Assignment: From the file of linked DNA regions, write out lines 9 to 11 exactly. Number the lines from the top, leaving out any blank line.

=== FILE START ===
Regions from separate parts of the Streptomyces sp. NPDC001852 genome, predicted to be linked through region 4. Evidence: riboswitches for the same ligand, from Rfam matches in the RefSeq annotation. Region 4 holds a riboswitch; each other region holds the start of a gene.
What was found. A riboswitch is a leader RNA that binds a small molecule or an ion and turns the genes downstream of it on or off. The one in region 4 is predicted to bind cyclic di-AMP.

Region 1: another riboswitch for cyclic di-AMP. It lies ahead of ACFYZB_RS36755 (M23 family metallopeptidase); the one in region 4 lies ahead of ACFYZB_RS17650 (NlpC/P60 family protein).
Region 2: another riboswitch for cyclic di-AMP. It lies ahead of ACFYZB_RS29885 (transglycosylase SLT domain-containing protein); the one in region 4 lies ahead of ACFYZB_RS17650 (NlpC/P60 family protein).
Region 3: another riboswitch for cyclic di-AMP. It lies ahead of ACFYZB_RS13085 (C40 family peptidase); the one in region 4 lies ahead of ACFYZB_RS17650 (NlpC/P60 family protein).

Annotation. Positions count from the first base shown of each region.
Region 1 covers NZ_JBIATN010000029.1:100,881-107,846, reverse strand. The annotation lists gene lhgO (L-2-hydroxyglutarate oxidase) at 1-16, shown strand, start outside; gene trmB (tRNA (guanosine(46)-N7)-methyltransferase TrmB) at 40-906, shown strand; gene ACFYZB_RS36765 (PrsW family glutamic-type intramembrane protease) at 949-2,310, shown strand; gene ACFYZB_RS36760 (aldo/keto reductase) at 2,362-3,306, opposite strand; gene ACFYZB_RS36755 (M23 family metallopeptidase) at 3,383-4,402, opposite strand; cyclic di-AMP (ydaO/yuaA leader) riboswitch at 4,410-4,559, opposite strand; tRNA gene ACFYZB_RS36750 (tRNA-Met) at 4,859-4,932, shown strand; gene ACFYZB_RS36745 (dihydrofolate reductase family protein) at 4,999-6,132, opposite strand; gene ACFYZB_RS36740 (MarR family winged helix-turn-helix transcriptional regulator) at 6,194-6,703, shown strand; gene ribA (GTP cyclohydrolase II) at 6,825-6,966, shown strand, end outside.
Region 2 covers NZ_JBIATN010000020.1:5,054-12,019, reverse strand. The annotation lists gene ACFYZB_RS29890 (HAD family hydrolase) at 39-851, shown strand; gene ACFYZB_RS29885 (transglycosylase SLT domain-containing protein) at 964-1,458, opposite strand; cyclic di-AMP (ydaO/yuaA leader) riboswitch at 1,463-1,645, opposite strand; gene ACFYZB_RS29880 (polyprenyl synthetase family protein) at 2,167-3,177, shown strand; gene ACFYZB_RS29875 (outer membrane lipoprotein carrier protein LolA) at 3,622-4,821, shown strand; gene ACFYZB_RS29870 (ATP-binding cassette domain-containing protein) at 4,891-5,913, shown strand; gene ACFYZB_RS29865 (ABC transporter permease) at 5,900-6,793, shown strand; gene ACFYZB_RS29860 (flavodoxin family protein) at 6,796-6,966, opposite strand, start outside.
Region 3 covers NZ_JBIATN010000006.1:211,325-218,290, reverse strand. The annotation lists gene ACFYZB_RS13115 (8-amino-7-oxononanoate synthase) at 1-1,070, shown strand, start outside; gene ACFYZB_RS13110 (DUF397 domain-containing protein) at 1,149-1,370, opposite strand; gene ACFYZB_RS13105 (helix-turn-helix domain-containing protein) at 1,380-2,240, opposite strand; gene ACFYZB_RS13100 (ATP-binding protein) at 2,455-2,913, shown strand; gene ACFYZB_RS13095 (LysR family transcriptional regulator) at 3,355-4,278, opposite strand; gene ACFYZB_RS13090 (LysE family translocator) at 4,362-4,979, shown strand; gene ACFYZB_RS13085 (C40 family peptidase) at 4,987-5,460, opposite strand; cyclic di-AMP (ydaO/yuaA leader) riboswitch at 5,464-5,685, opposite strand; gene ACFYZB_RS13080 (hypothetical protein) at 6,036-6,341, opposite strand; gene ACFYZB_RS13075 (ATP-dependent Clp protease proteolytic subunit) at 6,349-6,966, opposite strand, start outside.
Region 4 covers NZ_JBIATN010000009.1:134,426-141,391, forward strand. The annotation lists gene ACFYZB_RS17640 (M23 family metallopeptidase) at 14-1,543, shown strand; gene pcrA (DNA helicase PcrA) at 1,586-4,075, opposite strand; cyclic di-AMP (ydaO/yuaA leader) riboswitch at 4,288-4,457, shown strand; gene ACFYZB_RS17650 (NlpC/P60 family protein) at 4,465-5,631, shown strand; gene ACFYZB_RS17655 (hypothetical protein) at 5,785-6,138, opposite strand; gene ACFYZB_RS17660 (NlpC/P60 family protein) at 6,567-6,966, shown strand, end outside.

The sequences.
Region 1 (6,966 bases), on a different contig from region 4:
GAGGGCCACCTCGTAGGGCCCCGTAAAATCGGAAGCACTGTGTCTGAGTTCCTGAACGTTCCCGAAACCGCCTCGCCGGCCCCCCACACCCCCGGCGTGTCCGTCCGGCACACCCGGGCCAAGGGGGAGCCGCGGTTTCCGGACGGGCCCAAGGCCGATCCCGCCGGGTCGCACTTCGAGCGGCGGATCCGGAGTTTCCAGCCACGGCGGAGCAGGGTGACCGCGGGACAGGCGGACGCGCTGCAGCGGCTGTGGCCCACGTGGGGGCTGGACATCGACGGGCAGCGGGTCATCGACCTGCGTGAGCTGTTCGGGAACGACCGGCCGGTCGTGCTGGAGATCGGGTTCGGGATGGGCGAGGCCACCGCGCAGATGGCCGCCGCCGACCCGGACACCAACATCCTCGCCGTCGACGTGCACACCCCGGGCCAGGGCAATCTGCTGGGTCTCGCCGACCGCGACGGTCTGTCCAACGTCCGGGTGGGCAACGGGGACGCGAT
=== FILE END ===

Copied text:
Region 3 covers NZ_JBIATN010000006.1:211,325-218,290, reverse strand. The annotation lists gene ACFYZB_RS13115 (8-amino-7-oxononanoate synthase) at 1-1,070, shown strand, start outside; gene ACFYZB_RS13110 (DUF397 domain-containing protein) at 1,149-1,370, opposite strand; gene ACFYZB_RS13105 (helix-turn-helix domain-containing protein) at 1,380-2,240, opposite strand; gene ACFYZB_RS13100 (ATP-binding protein) at 2,455-2,913, shown strand; gene ACFYZB_RS13095 (LysR family transcriptional regulator) at 3,355-4,278, opposite strand; gene ACFYZB_RS13090 (LysE family translocator) at 4,362-4,979, shown strand; gene ACFYZB_RS13085 (C40 family peptidase) at 4,987-5,460, opposite strand; cyclic di-AMP (ydaO/yuaA leader) riboswitch at 5,464-5,685, opposite strand; gene ACFYZB_RS13080 (hypothetical protein) at 6,036-6,341, opposite strand; gene ACFYZB_RS13075 (ATP-dependent Clp protease proteolytic subunit) at 6,349-6,966, opposite strand, start outside.
Region 4 covers NZ_JBIATN010000009.1:134,426-141,391, forward strand. The annotation lists gene ACFYZB_RS17640 (M23 family metallopeptidase) at 14-1,543, shown strand; gene pcrA (DNA helicase PcrA) at 1,586-4,075, opposite strand; cyclic di-AMP (ydaO/yuaA leader) riboswitch at 4,288-4,457, shown strand; gene ACFYZB_RS17650 (NlpC/P60 family protein) at 4,465-5,631, shown strand; gene ACFYZB_RS17655 (hypothetical protein) at 5,785-6,138, opposite strand; gene ACFYZB_RS17660 (NlpC/P60 family protein) at 6,567-6,966, shown strand, end outside.

The sequences.